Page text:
1932 – Tera de Marez Oyens born, Dutch composer and Reformed church cantor; noted for her chamber music and song cycles, and electronic music compositions. In 1995, she was commissioned to write Unity, a piece for the 50th anniversary celebration of the United Nations

1934 – Wendell Berry born, American novelist, nonfiction author, environmental activist, and farmer; recipient of the 2010 National Humanities Medal, and numerous other awards and honors

1944 – Polish insurgents free 348 Jewish prisoners from Warsaw German labor camp

1947 – France Anne Córdova born, American astrophysicist and administrator. She is the current director of the National Science Foundation (since 2014). President Obama appointed her to the Smithsonian Board of Regents (2009-2014), and she served as its Chair (2012-2014). She was President of Purdue University (2007-2012). Córdova was Distinguished Professor of Physics and Astronomy and Vice-Chancellor for Research (1996-2002), then Chancellor (2002-2007) at the University of California, Riverside.  She was the youngest person and first woman to be appointed as NASA Chief Scientist (1993-1996). Córdova was head of the Department of Astronomy and Astrophysics at Pennsylvania State University (1989-1993); worked at and became Deputy Group Leader at the Space Astronomy and Astrophysics Group at the Los Alamos National Laboratory (1979-1989). Her research has been in observational and experimental astrophysics, multi-spectral research on x-ray and gamma ray sources, and space-borne instrumentation. She originally got a BA in English, because everyone she knew said it was “more practical” because she was “just going to get married anyway,” and she didn’t know any scientists. But her feeling that science was where she belonged wouldn’t go away, so she went back to school, earning a PhD in Physics from the California Institute of Technology in 1979, the year of her 32nd birthday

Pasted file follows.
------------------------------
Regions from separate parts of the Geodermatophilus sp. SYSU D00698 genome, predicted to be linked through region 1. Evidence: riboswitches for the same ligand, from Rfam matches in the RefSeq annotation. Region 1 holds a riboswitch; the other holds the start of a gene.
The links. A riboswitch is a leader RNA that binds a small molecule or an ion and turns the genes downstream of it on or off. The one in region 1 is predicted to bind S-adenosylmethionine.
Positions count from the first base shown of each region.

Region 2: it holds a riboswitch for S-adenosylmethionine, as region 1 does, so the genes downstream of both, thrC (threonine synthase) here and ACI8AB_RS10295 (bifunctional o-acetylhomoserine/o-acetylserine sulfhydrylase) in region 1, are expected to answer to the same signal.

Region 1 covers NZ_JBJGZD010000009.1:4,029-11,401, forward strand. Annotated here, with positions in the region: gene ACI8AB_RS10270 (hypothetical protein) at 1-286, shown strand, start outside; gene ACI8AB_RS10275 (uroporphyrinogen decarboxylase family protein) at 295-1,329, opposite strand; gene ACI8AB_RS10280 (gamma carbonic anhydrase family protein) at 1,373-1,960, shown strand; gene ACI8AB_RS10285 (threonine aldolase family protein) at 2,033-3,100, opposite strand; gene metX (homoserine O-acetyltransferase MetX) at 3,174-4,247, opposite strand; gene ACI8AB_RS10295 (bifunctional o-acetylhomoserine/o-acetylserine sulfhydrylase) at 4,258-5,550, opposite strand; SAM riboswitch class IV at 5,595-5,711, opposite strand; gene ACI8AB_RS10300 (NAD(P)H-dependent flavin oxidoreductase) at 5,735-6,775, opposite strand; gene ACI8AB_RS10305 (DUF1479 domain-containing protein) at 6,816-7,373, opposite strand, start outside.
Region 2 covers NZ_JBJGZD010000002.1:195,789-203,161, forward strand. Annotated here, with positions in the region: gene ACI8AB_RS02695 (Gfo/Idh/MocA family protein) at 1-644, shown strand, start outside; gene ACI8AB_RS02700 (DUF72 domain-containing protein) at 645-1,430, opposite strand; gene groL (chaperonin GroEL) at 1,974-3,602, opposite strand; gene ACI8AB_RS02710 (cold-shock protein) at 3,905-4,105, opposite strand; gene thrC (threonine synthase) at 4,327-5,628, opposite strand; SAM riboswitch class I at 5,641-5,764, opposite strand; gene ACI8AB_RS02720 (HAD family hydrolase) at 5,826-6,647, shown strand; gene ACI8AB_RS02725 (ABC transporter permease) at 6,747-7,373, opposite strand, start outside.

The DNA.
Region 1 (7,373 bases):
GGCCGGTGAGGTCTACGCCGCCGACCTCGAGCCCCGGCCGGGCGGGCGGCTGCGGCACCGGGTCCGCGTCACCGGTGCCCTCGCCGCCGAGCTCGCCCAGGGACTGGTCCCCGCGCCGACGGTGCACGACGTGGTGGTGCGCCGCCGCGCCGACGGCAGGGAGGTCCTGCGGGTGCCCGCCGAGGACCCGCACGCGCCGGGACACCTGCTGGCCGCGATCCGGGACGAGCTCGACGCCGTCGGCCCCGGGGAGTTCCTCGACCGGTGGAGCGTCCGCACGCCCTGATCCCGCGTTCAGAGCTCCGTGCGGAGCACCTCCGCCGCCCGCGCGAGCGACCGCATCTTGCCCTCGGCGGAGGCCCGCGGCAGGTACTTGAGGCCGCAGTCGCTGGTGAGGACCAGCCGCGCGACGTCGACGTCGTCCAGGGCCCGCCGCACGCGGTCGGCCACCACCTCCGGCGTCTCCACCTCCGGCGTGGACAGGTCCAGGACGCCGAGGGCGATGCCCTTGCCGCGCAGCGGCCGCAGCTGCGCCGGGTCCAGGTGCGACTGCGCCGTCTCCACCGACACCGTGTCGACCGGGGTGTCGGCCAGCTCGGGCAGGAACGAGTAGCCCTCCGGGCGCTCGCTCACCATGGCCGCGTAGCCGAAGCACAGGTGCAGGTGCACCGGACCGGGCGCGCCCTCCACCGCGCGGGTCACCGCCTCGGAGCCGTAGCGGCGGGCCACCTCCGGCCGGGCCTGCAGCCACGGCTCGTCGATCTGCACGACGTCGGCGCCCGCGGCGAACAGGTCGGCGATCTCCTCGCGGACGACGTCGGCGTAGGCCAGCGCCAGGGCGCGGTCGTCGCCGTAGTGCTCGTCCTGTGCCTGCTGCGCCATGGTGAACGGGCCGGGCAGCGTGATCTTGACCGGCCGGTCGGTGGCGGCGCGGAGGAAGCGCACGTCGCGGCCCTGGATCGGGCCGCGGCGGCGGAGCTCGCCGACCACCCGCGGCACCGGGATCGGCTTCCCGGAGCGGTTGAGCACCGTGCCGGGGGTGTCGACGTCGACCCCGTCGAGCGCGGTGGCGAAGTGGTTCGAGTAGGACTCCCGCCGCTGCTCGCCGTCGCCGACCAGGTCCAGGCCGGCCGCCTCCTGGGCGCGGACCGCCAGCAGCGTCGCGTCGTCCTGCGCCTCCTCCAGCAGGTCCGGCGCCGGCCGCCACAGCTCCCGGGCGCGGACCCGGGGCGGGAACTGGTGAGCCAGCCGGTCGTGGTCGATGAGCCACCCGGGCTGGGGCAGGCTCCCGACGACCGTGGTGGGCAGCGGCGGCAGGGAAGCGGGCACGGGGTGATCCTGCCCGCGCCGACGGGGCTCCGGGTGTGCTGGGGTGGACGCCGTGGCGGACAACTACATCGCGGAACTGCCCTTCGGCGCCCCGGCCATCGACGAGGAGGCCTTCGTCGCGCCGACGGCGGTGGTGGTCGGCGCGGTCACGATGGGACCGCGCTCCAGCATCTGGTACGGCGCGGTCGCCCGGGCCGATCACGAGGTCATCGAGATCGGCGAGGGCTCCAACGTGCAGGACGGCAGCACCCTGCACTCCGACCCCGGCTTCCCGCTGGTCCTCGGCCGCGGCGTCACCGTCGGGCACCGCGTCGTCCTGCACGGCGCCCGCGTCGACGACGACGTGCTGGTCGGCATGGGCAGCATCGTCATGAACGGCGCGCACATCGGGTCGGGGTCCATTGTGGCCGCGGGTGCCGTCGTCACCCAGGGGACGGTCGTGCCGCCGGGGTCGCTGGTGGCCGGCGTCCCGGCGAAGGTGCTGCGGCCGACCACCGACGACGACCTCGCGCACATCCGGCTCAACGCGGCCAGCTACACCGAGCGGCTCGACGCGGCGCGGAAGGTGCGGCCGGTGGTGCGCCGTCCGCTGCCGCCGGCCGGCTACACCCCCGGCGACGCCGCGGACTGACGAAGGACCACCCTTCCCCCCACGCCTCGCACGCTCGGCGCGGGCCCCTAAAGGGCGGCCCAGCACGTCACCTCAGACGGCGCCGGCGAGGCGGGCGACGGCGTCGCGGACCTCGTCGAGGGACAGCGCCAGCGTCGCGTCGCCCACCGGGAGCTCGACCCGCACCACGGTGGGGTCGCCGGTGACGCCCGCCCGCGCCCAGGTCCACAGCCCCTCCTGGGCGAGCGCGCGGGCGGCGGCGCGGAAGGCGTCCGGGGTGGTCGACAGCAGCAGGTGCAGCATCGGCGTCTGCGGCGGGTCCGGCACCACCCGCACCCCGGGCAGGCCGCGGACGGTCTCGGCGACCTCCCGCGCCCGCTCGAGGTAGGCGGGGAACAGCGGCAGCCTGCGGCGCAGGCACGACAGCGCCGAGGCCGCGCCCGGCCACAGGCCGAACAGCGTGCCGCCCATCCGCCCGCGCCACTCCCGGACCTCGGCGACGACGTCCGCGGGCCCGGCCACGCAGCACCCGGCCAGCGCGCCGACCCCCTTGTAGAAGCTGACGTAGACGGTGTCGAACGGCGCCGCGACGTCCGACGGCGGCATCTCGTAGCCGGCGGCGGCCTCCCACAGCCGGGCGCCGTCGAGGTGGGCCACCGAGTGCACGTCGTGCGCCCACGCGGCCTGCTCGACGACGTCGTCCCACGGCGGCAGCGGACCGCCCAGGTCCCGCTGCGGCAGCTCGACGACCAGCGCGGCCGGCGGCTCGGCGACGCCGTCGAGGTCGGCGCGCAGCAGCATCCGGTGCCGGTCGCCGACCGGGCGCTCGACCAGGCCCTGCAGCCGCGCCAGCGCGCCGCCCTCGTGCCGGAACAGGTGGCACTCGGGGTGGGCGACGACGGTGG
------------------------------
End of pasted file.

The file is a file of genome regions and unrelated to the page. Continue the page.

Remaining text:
1957 – American Bandstand makes its national network debut on ABC

1959 – Isley Brothers record “Shout”